National Nurses United

National Nurse Magazine July-August 2012

Issue link:

Contents of this Issue


Page 22 of 23

unique in that it addresses the specific needs of nurses before, during, and after their volunteer experience. It also addresses nursing volunteer roles. Both authors have extensive experience volunteering in the United States and overseas. They draw from their own discoveries. They invited nurses from around the globe to share their experience and knowledge. Their individual stories reinforce the statement at the beginning and end of the book that in changing lives, our own life may also be changed. Jeanne Leffers is a faculty member at the University of Massachusetts Dartmouth and has volunteered in the Dominican Republic, Guatemala, Honduras, Uganda, and Haiti. She has led nursing students abroad. Chapter 6 is a plethora of information for faculty and students. There are two pages outlining diverse types of global nursing students��� experiences. Julia Plotnick has routinely traveled abroad throughout Eastern Europe and Africa following natural and man-made disasters to help governments and local providers. She was in Sudan at the time of the famine, the orphanage situation in Romania, and the aftermath of the Rwandan genocide. The chapter on nursing response to disasters attests to her extensive knowledge and offers practical information. Chapter 2 provides tools for self-assessment, helping the reader identify nursing expertise, skills, goals, and needs. Volunteering locally or globally is not for everyone. The selfassessment and resulting self-knowledge is valuable whether the decision is made to volunteer now, later, or not at all. The flow of the following chapters provides information about potential opportunities. There is practical information about travel costs, living arrangements, needed vaccinations, etc. The self-assessment needs can be contrasted with what a particular program would need. It is all about finding the right fit for all concerned to make it a win-win situation. Chapter 7 is a wealth of useful questions and practical information, including packing for the trip, safety and ethical issues, travel insurance, professional and cultural preparation, personal medical kits, etc. To quote the authors, ���The more you learn ahead of time, the less affected you will be by unexpected situations, allowing you to be more effective in your service.��� I wish this book were available when I started volunteering 20 years ago but I am pleased I can recommend it to others who ask about volunteering. I appreciated the chapter on assignments and the sections dealing with respecting the local culture as well as respecting the host setting environment. However, I would have liked the importance J U LY | A U G U S T 2 0 1 2 of the volunteers working together as a cohesive team to be more developed. In my experience doing disaster relief as well as longterm development work, the volunteer team that works well together accomplishes much more on every level. Reverse culture shock is a reality and is addressed in the last chapter. The emotional impact of coming home can be more difficult than the physical return. This insightful chapter looks at adjustments the volunteer needs to make as well as giving suggestions for moving forward and making contributions to the site they left. The various sidebars from volunteers relating their difficulties and how they solved them are helpful. The comments from the nurses relating the benefits of working with the volunteers were heartening. The eight pages of references and the four appendices at the end of the book are an added gift from the authors who are passionate about volunteering and what they have done with their nursing careers; they have empowered others and are continuing this empowerment by offering us this Essential Guide for Nurses. ���Patrice Coolick, RN MENTAL BREAKDOWN (Continued from page 13) from 848 in 2008 to 626 in 2011.�� This year, the state proposed cutting an additional 120 beds from Taunton State Hospital, and wanted to close the entire facility. With an active campaign by the Massachusetts Nurses Association/ NNU, the closure has been blocked for now. During this same period, Massachusetts saw similar cuts to psych and substance abuse beds in the private sector while the state has failed to increase funding for community-based services. Every day in Massachusetts, MNA notes, hospitals are holding many psychiatric patients, sometimes 10 to 20 such patients, and those patients are stuck in the EDs for a day, up to week, waiting for a bed or service to open to treat them.�� In recent weeks, we���ve heard a flurry of reports of mass shootings in which the suspects were all too often described as men with serious psychiatric problems. But there are also stories not making the national headlines, like the case of a 67-year-old man beaten to death with a flower pot outside his Berkeley, Calif. home in February. The suspect: a 23-years-young man said to suffer from paranoid schizophrenia who has been in and out of institutions and whose parents told reporters they have spent years trying to get him more help. Ruled mentally incompetent to stand trial, the young man was ordered to be placed in a state hospital, but a bed was not available. Left untreated while waiting for transfer to somewhere, his parents told the San Francisco Chronicle, he first injured himself, and then broke the jaw of a deputy sheriff. How much longer can we as a society put up with such intolerable abandonment of patients who need mental healthcare, and a healthcare system dedicated to pursuit of private profit rather than public protection, safety, and care? RoseAnn DeMoro is executive director of National Nurses United. W W W. N A T I O N A L N U R S E S U N I T E D . O R G N AT I O N A L N U R S E 23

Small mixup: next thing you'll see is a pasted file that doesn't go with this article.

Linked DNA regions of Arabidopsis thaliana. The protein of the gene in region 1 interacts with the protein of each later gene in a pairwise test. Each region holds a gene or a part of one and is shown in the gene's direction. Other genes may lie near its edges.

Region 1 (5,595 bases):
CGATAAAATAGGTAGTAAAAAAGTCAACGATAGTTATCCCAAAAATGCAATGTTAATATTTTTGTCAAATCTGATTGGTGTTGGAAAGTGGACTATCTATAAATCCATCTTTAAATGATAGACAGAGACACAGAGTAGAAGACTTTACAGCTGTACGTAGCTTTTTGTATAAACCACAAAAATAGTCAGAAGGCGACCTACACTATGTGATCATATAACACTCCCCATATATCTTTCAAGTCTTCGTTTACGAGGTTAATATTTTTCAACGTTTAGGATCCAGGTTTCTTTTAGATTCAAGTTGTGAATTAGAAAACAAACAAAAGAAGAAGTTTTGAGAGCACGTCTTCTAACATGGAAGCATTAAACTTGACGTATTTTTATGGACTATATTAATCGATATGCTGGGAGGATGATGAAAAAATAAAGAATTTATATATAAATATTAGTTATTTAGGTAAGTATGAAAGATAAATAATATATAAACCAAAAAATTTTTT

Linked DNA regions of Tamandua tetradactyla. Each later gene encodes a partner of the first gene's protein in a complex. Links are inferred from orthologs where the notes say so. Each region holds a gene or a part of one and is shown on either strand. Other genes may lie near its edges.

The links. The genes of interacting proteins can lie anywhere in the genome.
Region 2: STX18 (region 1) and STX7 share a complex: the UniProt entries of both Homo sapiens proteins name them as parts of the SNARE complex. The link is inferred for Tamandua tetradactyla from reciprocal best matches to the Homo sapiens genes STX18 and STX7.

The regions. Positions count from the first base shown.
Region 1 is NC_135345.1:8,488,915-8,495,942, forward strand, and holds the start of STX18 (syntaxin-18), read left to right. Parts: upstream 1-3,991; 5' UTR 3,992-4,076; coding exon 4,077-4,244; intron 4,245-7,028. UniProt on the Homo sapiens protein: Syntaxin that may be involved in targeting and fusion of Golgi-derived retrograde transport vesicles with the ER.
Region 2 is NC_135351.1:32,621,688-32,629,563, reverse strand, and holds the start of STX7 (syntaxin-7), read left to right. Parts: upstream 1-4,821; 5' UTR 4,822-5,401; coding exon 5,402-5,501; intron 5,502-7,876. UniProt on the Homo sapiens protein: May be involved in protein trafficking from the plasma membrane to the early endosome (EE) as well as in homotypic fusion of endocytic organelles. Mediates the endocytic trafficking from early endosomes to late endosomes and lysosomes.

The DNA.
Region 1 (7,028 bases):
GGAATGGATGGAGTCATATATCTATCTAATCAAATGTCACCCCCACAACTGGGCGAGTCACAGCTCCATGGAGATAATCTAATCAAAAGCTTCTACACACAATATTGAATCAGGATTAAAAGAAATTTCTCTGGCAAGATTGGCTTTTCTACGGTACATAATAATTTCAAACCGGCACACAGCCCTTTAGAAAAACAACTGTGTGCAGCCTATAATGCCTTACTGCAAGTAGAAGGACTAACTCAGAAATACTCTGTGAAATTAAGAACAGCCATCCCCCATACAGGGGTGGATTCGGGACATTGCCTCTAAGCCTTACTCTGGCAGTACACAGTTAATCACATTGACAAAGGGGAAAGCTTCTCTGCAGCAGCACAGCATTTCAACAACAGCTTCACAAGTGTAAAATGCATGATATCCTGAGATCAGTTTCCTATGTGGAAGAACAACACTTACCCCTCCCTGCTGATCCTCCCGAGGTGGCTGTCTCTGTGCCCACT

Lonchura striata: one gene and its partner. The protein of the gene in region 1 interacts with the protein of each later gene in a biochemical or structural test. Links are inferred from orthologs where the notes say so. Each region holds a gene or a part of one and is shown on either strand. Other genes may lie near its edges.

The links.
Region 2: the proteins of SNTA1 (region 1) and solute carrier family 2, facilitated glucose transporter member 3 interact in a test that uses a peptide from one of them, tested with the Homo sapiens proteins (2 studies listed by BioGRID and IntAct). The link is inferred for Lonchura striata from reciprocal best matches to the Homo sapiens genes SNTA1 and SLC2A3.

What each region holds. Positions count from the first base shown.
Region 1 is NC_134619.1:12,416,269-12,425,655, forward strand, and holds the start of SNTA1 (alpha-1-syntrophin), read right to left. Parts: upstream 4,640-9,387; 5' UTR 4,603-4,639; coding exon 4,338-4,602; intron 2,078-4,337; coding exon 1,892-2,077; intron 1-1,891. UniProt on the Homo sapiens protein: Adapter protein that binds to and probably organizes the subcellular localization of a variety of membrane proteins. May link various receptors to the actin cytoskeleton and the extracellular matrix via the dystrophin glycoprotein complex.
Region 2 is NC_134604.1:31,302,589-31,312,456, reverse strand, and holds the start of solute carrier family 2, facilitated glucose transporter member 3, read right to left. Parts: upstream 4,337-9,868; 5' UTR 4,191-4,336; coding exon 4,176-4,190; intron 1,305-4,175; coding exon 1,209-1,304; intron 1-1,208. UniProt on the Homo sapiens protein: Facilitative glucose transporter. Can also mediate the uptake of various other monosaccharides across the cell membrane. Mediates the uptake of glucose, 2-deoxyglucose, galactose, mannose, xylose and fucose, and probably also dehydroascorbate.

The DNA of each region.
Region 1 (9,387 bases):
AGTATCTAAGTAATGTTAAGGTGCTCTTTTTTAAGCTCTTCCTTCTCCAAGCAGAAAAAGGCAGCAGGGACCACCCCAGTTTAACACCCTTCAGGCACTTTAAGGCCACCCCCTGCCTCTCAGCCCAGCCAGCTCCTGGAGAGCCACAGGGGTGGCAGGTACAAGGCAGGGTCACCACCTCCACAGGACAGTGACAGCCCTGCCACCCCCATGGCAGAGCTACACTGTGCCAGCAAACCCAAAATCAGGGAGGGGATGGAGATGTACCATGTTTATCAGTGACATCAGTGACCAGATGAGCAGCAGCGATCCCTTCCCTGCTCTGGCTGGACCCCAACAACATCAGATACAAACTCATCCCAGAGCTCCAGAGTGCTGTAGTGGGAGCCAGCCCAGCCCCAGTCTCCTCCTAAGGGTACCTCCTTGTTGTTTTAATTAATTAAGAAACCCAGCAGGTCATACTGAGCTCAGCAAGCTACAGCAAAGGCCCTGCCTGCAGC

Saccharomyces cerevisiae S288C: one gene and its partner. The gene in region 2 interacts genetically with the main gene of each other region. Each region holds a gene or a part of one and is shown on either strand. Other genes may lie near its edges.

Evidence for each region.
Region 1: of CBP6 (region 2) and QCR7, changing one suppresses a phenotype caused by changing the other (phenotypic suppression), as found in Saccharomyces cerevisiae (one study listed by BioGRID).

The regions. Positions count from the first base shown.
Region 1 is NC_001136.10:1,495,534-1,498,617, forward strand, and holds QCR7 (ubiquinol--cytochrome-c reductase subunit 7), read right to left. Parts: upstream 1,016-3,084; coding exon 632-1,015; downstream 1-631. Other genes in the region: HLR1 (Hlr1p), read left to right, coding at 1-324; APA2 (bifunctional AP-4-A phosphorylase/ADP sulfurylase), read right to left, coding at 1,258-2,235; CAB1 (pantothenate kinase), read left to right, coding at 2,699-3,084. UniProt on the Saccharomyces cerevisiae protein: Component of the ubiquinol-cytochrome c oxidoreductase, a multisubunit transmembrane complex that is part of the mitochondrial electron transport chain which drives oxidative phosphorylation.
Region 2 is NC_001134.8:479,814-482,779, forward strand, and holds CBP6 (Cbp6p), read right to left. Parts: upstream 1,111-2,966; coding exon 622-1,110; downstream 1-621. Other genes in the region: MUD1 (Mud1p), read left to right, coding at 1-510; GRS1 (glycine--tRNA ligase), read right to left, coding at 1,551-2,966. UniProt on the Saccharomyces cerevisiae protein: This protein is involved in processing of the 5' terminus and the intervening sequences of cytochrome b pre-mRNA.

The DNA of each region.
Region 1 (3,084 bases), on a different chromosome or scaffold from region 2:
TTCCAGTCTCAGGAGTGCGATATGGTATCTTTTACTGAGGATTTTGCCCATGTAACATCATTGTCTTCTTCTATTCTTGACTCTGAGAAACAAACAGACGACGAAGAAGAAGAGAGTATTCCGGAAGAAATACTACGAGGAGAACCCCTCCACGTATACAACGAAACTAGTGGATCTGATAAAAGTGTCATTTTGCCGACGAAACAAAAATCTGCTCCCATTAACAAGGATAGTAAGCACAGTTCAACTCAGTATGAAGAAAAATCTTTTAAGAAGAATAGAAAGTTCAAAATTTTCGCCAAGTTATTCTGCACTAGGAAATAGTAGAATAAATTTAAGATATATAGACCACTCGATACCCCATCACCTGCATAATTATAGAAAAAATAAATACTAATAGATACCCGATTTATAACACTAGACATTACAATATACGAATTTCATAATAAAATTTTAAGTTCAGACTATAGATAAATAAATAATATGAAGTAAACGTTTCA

Articles in this issue

Links on this page

Archives of this issue

view archives of National Nurses United - National Nurse Magazine July-August 2012